Such an orbit would place a three-person Orion crew in a prime location to get a bird’s eye view of the lunar farside and have direct line-of-sight communications with Earth. For one lunar day — two weeks on Earth — The crew would teleoperate any number of small rover vehicles dispatched to the farside. The moon rovers would be “joysticked” by the Orion crew. The light delay travel time for commands would be only 0.4 second — shorter than if sent from ground controllers on Earth. Studies show that the so-called “cognitive horizon” for real-time telepresence is no more than 0.5 second.
Points of interest would include Schrödinger basin, one of the youngest impact sites on the moon. However, the basin walls and uplifted peak ring contain rocks from older episodes in lunar history. What’s more, a couple billion years after its formation there were small eruptions of volcanic material scattering young rocks across the surface. The rovers would have a smorgasbord of rocks to select over broad fraction of the moon’s history. It would be the geological equivalent of the rich record of the stratified Grand Canyon.
The Schrödinger basin is embedded within the gaping South Pole-Aitkin basin that formed much earlier and contains some of the very oldest rocks in the solar system. This kind of geologic survey would help scientists deduce the kinds of objects that bombarded the moon 4 billion years ago and at what rate. And, this might be forensic evidence for dramatic shifts in the orbits of the giant planets during that early epoch.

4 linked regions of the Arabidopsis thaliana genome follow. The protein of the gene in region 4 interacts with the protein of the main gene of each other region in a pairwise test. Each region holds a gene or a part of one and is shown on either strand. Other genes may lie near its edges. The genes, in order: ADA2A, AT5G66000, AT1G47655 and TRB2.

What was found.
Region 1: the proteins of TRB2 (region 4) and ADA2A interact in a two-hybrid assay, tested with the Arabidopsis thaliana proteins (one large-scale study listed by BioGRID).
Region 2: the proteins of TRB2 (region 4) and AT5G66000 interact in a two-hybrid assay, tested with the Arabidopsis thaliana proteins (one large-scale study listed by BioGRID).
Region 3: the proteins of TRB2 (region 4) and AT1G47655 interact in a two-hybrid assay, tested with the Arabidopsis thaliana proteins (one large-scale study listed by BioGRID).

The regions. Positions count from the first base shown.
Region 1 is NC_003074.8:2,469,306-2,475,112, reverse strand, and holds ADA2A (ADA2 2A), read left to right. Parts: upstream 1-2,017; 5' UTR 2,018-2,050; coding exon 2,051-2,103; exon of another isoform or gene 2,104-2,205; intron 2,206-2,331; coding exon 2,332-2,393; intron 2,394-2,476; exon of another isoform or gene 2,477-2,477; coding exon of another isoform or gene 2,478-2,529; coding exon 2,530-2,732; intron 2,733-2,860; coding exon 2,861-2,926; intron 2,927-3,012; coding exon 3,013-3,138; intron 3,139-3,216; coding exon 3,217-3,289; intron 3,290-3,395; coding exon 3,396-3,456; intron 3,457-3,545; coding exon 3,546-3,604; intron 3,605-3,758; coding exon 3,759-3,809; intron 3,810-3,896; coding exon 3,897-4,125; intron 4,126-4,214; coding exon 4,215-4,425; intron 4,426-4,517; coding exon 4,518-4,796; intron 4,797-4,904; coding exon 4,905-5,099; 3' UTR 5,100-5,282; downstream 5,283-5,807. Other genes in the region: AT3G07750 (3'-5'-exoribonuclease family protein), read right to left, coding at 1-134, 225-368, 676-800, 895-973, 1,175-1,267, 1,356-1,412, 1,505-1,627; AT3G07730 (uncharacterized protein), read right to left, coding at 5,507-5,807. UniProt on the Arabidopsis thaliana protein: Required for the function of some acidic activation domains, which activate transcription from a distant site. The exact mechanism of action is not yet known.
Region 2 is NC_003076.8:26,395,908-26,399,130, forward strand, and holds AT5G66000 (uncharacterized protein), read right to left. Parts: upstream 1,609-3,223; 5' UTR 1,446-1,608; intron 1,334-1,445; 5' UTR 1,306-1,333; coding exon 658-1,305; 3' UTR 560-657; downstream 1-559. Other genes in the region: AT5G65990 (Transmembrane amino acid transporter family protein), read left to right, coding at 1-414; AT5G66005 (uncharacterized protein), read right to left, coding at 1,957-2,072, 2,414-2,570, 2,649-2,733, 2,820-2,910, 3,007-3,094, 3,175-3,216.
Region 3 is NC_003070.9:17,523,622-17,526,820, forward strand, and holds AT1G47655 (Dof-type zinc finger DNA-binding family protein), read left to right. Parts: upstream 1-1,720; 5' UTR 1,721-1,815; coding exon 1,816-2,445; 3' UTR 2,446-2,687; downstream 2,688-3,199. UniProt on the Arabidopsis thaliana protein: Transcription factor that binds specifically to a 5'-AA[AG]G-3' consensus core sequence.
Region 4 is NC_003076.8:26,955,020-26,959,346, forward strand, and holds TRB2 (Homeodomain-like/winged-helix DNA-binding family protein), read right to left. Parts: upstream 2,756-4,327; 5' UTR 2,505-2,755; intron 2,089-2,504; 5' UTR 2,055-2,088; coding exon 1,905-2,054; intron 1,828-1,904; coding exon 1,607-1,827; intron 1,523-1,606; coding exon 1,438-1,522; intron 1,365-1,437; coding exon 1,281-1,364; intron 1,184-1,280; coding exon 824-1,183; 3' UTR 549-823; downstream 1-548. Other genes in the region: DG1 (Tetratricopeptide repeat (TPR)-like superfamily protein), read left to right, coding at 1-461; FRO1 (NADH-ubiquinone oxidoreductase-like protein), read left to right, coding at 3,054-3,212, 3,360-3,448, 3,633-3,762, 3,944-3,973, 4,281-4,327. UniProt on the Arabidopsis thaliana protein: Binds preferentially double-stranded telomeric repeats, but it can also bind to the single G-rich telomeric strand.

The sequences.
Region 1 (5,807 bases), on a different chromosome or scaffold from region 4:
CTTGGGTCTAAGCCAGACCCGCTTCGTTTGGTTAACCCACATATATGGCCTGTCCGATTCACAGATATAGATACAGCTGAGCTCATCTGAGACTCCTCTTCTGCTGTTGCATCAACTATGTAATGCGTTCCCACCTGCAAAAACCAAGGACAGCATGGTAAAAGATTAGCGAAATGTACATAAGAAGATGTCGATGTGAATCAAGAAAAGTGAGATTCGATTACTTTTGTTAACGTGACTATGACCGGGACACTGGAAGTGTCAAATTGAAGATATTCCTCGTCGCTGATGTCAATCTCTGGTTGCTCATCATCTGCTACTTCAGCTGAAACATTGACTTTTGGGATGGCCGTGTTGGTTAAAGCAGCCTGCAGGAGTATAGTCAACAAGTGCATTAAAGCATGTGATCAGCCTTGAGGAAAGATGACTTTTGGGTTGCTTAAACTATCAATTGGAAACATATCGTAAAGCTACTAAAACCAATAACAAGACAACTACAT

The lunar rock record could also tell when organic compounds were delivered to the inner solar system.
The mission would be a proof-of-concept for flights to asteroids and to the Mars system. It would be the first to demonstrate teleoperation of rovers by orbiting astronauts to undertake geological exploration and samples collection.
But would this “virtual presence” on the surface of a moon or planet be satisfying enough to budding astronauts? Would they want to stay cooped-up in a capsule rather than bounding along an alien terrain? Imagine Columbus’ crew staring at the shoreline on the New World, but not taking a longboat ashore.
Publication: “A Lunar L2-Farside Exploration and Science Mission Concept with the Orion Multi-Purpose Crew Vehicle and a Teleoperated Lander/Rover,” arXiv:1211.3462v1 [astro-ph.IM]
Image credits: Lockheed-Martin, NASA